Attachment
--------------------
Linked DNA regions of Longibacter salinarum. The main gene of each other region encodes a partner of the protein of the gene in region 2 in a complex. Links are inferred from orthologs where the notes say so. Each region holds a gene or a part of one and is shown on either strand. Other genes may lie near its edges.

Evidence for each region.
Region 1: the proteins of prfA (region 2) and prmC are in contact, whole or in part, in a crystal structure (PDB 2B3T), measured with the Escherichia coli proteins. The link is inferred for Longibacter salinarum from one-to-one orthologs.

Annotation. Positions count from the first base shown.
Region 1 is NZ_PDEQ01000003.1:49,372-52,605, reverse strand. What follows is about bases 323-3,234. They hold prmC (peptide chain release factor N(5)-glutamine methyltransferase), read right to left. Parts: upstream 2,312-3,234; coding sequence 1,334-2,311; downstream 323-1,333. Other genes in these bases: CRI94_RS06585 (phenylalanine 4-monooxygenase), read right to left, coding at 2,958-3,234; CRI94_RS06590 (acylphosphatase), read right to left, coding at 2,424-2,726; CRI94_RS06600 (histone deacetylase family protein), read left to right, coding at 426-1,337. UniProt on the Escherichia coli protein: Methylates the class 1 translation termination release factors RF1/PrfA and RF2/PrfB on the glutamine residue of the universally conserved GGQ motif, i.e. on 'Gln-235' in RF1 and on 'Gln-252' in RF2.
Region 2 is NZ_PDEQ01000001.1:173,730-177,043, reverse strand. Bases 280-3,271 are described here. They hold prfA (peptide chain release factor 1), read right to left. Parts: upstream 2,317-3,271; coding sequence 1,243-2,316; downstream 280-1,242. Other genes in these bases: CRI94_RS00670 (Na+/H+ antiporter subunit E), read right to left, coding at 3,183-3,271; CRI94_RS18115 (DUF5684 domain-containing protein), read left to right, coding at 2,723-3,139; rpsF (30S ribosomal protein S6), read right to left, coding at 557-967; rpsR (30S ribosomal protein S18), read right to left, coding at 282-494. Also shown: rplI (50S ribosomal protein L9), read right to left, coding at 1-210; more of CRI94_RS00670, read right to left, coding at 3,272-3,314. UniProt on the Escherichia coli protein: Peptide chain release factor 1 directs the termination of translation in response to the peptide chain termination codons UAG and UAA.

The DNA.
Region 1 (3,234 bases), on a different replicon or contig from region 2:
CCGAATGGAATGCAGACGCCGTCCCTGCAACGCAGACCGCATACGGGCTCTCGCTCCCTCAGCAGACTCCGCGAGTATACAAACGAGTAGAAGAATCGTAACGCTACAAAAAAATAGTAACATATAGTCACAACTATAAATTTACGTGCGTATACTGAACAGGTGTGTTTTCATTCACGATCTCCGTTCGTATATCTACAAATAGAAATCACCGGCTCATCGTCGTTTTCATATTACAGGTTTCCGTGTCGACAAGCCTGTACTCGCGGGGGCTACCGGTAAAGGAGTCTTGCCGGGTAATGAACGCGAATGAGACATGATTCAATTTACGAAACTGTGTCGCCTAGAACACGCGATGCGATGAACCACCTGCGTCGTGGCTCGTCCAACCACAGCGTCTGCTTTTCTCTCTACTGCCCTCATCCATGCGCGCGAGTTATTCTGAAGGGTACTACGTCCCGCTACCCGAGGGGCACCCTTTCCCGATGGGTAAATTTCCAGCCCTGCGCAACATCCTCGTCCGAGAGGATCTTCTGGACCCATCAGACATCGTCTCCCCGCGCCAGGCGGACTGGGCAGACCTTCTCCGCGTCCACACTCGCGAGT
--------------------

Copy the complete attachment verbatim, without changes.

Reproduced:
Linked DNA regions of Longibacter salinarum. The main gene of each other region encodes a partner of the protein of the gene in region 2 in a complex. Links are inferred from orthologs where the notes say so. Each region holds a gene or a part of one and is shown on either strand. Other genes may lie near its edges.

Evidence for each region.
Region 1: the proteins of prfA (region 2) and prmC are in contact, whole or in part, in a crystal structure (PDB 2B3T), measured with the Escherichia coli proteins. The link is inferred for Longibacter salinarum from one-to-one orthologs.

Annotation. Positions count from the first base shown.
Region 1 is NZ_PDEQ01000003.1:49,372-52,605, reverse strand. What follows is about bases 323-3,234. They hold prmC (peptide chain release factor N(5)-glutamine methyltransferase), read right to left. Parts: upstream 2,312-3,234; coding sequence 1,334-2,311; downstream 323-1,333. Other genes in these bases: CRI94_RS06585 (phenylalanine 4-monooxygenase), read right to left, coding at 2,958-3,234; CRI94_RS06590 (acylphosphatase), read right to left, coding at 2,424-2,726; CRI94_RS06600 (histone deacetylase family protein), read left to right, coding at 426-1,337. UniProt on the Escherichia coli protein: Methylates the class 1 translation termination release factors RF1/PrfA and RF2/PrfB on the glutamine residue of the universally conserved GGQ motif, i.e. on 'Gln-235' in RF1 and on 'Gln-252' in RF2.
Region 2 is NZ_PDEQ01000001.1:173,730-177,043, reverse strand. Bases 280-3,271 are described here. They hold prfA (peptide chain release factor 1), read right to left. Parts: upstream 2,317-3,271; coding sequence 1,243-2,316; downstream 280-1,242. Other genes in these bases: CRI94_RS00670 (Na+/H+ antiporter subunit E), read right to left, coding at 3,183-3,271; CRI94_RS18115 (DUF5684 domain-containing protein), read left to right, coding at 2,723-3,139; rpsF (30S ribosomal protein S6), read right to left, coding at 557-967; rpsR (30S ribosomal protein S18), read right to left, coding at 282-494. Also shown: rplI (50S ribosomal protein L9), read right to left, coding at 1-210; more of CRI94_RS00670, read right to left, coding at 3,272-3,314. UniProt on the Escherichia coli protein: Peptide chain release factor 1 directs the termination of translation in response to the peptide chain termination codons UAG and UAA.

The DNA.
Region 1 (3,234 bases), on a different replicon or contig from region 2:
CCGAATGGAATGCAGACGCCGTCCCTGCAACGCAGACCGCATACGGGCTCTCGCTCCCTCAGCAGACTCCGCGAGTATACAAACGAGTAGAAGAATCGTAACGCTACAAAAAAATAGTAACATATAGTCACAACTATAAATTTACGTGCGTATACTGAACAGGTGTGTTTTCATTCACGATCTCCGTTCGTATATCTACAAATAGAAATCACCGGCTCATCGTCGTTTTCATATTACAGGTTTCCGTGTCGACAAGCCTGTACTCGCGGGGGCTACCGGTAAAGGAGTCTTGCCGGGTAATGAACGCGAATGAGACATGATTCAATTTACGAAACTGTGTCGCCTAGAACACGCGATGCGATGAACCACCTGCGTCGTGGCTCGTCCAACCACAGCGTCTGCTTTTCTCTCTACTGCCCTCATCCATGCGCGCGAGTTATTCTGAAGGGTACTACGTCCCGCTACCCGAGGGGCACCCTTTCCCGATGGGTAAATTTCCAGCCCTGCGCAACATCCTCGTCCGAGAGGATCTTCTGGACCCATCAGACATCGTCTCCCCGCGCCAGGCGGACTGGGCAGACCTTCTCCGCGTCCACACTCGCGAGT